In Defense of Patient-Generated Data

Realizing Value In Patient Engagement

Power of voice technology

Voice technology definitely had a moment this year. Okay Google, and Alexa were asked to play music, turn on lights, and more importantly questions about healthcare. As winners of the Alexa Diabetes Challenge, we saw the power of voice firsthand when testing voice with people newly diagnosed with Type 2 diabetes. The emotional connection to voice is stronger than mobile, and it’s such a natural interaction in people-powered healthcare. Our blog posts on the Alexa Diabetes Challenge, and developing a voice solution were definitely in the top 10 most read.

Introducing Sugarpod by Wellpepper, a comprehensive diabetes care plan

Building a Voice Experience for People with Type 2 Diabetes

Ready When You Are: Voice Interfaces for Patient Engagement

Since these themes are still evolving we think 2018 will present a shift from investigation to action, from consideration to deployment and possibly insights. Machine-learning and AI will probably remain high in the hype cycle, and certainly the trends of horizontal and vertical healthcare mergers will continue. We also expect a big move from one of the large technology companies who have all been increasing their focus in healthcare, which in turn will accelerate the shift to a consumer-focus in healthcare.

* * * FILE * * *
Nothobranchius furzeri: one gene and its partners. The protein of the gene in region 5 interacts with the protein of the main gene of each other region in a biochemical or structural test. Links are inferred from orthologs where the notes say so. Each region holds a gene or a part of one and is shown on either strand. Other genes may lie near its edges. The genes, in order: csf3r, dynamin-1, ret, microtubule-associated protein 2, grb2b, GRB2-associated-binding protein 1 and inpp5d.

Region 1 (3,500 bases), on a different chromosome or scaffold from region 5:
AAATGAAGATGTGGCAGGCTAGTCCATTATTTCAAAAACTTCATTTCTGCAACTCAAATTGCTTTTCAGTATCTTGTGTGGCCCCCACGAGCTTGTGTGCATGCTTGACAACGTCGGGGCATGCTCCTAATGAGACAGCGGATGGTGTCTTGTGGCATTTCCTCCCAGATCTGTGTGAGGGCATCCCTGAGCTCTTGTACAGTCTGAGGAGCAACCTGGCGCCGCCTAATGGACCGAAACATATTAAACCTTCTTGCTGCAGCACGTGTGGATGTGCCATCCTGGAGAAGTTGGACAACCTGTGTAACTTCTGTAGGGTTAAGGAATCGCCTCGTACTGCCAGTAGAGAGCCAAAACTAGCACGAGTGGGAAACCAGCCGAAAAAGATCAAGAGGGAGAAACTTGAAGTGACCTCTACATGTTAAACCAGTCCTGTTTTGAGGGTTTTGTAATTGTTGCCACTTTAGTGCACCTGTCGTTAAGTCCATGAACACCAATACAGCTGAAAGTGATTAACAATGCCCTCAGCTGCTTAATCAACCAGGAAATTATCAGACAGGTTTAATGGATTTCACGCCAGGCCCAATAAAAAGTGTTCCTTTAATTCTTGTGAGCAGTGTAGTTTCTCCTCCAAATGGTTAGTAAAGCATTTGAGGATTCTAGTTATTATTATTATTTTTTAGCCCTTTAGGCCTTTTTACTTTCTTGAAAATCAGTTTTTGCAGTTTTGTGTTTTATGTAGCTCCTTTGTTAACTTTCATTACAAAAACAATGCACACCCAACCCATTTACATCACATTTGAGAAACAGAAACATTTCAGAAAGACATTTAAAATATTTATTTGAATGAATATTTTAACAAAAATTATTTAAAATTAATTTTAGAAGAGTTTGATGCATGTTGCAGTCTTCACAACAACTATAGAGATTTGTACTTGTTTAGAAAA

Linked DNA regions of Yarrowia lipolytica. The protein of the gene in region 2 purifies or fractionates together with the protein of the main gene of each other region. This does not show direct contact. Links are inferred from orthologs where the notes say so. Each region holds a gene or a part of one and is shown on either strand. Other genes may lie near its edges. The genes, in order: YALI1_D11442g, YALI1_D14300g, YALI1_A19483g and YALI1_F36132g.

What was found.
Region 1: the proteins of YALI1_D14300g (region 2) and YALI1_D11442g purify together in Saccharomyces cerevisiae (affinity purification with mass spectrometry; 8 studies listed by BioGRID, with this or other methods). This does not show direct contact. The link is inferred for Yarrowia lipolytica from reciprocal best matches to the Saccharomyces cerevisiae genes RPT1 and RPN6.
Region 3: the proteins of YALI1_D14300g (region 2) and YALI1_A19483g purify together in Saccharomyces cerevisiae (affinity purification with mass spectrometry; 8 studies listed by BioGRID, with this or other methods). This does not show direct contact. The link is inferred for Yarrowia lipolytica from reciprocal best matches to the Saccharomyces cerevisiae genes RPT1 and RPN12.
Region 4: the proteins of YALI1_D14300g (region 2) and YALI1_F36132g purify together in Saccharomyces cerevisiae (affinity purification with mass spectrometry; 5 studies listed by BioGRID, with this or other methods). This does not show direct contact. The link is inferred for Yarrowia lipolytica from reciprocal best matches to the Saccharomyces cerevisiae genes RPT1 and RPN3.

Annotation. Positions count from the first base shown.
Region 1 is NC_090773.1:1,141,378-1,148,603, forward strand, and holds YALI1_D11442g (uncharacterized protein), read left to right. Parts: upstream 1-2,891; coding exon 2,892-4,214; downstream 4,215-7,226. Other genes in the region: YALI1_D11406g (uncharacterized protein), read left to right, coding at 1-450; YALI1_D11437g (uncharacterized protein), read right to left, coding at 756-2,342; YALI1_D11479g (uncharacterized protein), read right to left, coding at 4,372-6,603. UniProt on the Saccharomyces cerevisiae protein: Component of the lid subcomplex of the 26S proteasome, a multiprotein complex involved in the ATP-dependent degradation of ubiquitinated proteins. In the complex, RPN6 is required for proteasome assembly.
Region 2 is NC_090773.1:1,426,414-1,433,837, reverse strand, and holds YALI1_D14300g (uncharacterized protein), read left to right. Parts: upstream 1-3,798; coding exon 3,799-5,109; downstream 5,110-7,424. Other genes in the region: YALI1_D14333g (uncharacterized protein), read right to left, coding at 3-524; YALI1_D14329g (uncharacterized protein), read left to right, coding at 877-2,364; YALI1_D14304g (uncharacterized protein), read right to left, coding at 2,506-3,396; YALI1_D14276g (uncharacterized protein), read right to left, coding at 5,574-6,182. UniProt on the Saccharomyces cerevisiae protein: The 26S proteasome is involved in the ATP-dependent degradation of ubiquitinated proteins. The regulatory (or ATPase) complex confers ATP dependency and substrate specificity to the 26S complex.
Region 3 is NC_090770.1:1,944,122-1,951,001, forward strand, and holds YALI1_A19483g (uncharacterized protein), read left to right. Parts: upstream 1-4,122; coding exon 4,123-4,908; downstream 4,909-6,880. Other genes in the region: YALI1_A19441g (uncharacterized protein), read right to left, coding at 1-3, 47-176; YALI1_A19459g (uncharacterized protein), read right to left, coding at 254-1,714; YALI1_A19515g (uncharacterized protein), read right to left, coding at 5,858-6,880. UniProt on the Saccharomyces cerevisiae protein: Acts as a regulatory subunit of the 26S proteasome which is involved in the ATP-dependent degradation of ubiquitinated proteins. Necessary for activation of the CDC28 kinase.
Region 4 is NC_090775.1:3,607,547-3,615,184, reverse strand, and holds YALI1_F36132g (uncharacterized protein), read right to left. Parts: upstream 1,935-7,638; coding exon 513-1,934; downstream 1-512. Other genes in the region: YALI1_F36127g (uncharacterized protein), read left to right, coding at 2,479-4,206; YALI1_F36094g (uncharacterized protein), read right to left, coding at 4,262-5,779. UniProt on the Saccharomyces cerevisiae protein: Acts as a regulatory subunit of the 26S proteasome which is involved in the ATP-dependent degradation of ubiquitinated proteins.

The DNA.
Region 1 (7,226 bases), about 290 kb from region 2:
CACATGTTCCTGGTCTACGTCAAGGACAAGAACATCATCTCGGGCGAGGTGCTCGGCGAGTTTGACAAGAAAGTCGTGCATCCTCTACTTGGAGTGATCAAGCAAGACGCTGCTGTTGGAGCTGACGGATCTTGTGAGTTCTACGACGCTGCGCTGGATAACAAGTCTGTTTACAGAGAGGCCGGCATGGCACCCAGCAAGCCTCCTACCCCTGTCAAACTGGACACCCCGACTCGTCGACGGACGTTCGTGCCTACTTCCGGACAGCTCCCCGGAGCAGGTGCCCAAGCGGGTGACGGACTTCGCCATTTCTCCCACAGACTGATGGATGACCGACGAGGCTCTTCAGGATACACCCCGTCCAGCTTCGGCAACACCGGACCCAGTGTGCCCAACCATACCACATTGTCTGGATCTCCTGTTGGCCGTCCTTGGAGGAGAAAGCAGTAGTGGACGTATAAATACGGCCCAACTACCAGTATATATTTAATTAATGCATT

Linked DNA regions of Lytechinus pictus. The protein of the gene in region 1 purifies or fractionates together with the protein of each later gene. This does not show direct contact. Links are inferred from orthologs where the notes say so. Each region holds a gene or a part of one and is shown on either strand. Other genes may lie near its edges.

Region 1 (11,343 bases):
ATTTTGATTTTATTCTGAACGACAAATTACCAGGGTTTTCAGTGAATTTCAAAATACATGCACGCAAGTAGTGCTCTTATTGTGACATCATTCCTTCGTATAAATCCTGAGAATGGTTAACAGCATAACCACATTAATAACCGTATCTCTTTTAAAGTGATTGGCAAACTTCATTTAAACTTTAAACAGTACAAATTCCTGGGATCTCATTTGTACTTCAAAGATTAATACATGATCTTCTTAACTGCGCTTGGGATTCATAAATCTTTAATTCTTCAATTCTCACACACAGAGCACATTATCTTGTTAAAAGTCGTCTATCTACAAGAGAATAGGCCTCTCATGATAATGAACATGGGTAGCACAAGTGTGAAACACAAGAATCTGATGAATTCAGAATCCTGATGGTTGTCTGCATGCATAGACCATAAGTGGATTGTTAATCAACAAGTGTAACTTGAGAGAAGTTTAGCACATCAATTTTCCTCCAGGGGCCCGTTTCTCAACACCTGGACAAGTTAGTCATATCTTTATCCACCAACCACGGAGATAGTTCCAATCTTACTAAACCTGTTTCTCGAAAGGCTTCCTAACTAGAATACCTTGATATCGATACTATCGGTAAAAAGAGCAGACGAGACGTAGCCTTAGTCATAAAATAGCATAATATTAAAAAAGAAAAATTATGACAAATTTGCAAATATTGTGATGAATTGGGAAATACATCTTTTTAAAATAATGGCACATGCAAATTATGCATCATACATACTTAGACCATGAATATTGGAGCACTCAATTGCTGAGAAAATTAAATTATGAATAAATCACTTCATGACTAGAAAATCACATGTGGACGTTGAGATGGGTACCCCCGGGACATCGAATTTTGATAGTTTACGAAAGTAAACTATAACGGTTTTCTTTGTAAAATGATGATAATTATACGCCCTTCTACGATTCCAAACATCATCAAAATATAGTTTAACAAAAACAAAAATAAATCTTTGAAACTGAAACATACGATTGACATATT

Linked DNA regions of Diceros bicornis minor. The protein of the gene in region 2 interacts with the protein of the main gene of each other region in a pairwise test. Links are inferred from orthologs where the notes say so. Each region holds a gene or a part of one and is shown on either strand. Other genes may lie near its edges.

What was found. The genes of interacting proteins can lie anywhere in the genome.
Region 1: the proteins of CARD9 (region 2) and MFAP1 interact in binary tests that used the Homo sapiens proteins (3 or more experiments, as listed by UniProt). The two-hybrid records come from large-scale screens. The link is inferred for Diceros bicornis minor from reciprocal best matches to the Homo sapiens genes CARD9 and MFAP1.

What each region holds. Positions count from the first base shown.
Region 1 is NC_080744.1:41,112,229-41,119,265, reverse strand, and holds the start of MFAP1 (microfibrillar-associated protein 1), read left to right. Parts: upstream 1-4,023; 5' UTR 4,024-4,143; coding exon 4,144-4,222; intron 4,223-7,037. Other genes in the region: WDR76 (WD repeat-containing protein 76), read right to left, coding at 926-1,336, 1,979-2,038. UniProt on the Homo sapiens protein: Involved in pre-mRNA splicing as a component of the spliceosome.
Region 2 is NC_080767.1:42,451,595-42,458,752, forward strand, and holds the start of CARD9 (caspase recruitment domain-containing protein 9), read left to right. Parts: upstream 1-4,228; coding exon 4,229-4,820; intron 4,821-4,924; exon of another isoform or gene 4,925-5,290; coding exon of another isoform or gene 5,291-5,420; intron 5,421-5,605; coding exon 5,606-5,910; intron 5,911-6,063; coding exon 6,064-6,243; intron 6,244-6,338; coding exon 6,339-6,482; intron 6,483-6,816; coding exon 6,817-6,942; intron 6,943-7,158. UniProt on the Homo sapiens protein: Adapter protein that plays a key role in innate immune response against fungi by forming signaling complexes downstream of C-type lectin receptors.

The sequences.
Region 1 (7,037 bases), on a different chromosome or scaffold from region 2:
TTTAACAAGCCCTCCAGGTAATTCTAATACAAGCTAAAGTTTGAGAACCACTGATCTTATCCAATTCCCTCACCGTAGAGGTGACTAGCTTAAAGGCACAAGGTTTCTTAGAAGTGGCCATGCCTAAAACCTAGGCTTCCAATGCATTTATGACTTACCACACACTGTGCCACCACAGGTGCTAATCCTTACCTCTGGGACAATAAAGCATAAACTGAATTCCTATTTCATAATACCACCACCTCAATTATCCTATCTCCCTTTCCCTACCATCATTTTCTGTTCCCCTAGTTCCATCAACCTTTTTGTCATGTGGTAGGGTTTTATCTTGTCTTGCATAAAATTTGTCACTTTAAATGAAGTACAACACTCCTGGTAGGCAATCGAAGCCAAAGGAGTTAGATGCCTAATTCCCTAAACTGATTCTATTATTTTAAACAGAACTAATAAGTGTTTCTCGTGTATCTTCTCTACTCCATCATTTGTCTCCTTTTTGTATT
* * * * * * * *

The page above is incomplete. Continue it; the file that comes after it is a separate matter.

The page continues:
There’s a saying “may you live in interesting times.” We expect 2018 to be at least as interesting as 2017. Onwards!

Note: There was one additional post that hit the most popular list. Interestingly, it was a post from 2014 on whether SMART or MEANINGFUL goals are better for patients. We’re not sure why it resurfaced, but based on analysis we’ve done of patient-directed goals, we think there’s a third approach.

Posted in: Behavior Change, Healthcare Disruption, Healthcare motivation, Healthcare Research, Healthcare Technology, Healthcare transformation, HIPAA, patient engagement, patient-generated data, Voice

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Meet Wellpepper At Connected Health

We’re gearing up for a great week at Connected Health. See Wellpepper, and our Alexa Diabetes Challenge Grand Prize winning entry Sugarpod in Boston next week. Contact sales@wellpepper.com to schedule a demo, drop by Booth 84 in the Innovation Zone.

 

Wednesday October 25
Natural Language Pre-Conference, we’ll be talking about the Alexa Diabetes Challenge, Sugarpod, and voice

Thursday October 26

Voice Technologies In Healthcare Applications

  • Room: Harborview 2/3
  • Session Number:R0240D